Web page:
It might sound strange now, but Canopy Growth (TSX:WEED) was once the hottest stock in Canada. Back in 2018, before legalization hit, the stock was soaring, as was its public profile. It seemed like every other day, you were hearing one story or another about the company’s meteoric rise. The $5 billion Constellation Brands deal, the expansion into Europe, the launch of Canada’s first Cannabis retail store. No matter where you looked, Canopy was always rising–in the stock market and in the public’s imagination.
Then, something changed.
In November 2018, cannabis was legalized in Canada. Almost immediately, cannabis stocks — including Canopy — started falling. Investors began to complain about these firms’ lack of profits despite their rapidly growing sales. Eventually, Canopy CEO Bruce Linton was fired after his biggest investor complained about rising losses.
One of the biggest factors contributing to Canopy’s decline was its persistent losses. Because of a combination of asset impairment and poor operating performance, Canopy ran several quarterly net losses — ranging from a few hundred million dollars to over a billion. Canopy was already unprofitable before legalization, but the legalization-fueled sales boost took things to a whole other level. Suddenly you had Canopy growing revenue by more than 100% … and growing its expenses even more than that. Predictably, losses swelled.
A big part of Canopy’s poor performance was impairment, something that happens when a company decides that its assets have lost a ton of value. In the lead up to legalization, Canopy spent billions of dollars on buying up competitors, hoping to acquire a massive share of the market. Unfortunately, many of the assets Canopy bought proved worthless. As a result, Canopy ran several massive net losses that greatly exceeded losses from operations.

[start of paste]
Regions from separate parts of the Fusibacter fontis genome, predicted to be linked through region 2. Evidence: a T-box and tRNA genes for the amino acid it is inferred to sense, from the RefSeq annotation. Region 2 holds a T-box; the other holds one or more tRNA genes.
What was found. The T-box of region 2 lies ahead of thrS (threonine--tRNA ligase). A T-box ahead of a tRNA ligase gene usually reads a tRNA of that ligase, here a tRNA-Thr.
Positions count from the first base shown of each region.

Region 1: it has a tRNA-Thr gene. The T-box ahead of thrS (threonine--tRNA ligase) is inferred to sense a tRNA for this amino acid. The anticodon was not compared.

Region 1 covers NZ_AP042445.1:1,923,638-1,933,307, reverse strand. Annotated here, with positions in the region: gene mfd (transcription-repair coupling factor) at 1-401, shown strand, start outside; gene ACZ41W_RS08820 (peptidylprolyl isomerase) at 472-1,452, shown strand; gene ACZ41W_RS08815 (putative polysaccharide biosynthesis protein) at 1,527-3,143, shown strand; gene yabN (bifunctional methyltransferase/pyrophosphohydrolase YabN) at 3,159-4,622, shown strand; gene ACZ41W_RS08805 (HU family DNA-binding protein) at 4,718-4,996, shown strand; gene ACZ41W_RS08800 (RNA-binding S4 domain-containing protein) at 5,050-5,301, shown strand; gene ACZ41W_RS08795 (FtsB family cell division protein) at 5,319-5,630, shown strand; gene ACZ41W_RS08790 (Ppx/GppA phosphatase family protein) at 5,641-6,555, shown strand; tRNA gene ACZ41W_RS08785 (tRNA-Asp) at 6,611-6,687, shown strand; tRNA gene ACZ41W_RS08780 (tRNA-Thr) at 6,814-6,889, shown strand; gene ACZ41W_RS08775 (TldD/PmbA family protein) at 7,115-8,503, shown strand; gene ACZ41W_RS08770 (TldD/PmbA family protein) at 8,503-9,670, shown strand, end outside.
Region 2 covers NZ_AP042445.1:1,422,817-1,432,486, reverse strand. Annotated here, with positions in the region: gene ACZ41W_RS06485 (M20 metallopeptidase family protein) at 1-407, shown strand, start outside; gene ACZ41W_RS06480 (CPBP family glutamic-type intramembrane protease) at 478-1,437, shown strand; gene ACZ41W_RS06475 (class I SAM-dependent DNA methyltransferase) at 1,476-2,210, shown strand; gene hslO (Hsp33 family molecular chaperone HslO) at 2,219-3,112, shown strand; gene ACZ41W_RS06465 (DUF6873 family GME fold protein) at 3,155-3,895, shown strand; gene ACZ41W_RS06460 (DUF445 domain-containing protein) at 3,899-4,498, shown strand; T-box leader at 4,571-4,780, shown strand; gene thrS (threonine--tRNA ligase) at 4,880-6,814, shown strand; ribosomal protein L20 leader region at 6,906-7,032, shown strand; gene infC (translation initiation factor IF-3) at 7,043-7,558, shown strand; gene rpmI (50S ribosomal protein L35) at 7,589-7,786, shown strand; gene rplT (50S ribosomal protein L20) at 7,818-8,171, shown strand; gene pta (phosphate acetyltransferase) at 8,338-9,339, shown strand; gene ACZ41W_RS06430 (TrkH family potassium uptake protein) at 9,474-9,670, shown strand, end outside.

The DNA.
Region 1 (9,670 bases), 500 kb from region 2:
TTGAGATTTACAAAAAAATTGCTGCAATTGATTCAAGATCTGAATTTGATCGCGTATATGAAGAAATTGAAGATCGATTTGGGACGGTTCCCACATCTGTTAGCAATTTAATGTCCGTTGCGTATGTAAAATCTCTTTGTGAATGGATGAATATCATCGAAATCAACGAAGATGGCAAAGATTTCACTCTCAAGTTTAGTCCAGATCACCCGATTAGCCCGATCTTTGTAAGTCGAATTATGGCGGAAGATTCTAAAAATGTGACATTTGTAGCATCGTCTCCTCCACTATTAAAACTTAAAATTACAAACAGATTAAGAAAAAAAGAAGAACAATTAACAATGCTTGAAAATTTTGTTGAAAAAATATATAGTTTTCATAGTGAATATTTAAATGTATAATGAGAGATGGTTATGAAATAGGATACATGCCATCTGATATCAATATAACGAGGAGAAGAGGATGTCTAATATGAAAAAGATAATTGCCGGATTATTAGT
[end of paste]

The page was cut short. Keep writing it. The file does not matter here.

Even revenue is declining now!
It would be bad if a company lost billions of dollars because of a series of acquisitions that proved worthless, but if the company made it up to investors later with profits, perhaps those earlier losses could be forgiven. Unfortunately, that isn’t what happened with Canopy. In its most recent quarter, the company not only ran a $108 million net loss, but it also saw its revenue decline 8% on a sequential basis! So here we’ve got Canopy continuing its post-legalization money-losing streak, but now with less revenue. It’s not a good look.
It’s been almost three years since cannabis was legalized in Canada, and the weed sector overwhelmingly hasn’t lived up to the hype. Today Canadians can legally light up whenever they want to without fear of prosecution, yet the cannabis producers haven’t managed to turn a scrap of profit from all of this. Canopy Growth, once the star of the industry, is now in just as bad a place as its smaller peers.
Where do we go from here?
It’s hard to say. Cannabis is a commodity, meaning that consumers mostly treat different strains as equivalent. A few aficionados may have brands they prefer, but most Canadians just buy whichever product is available. There is no obvious path to profits here, so investors may want to treat Canopy Growth with skepticism. The company isn’t in a great place.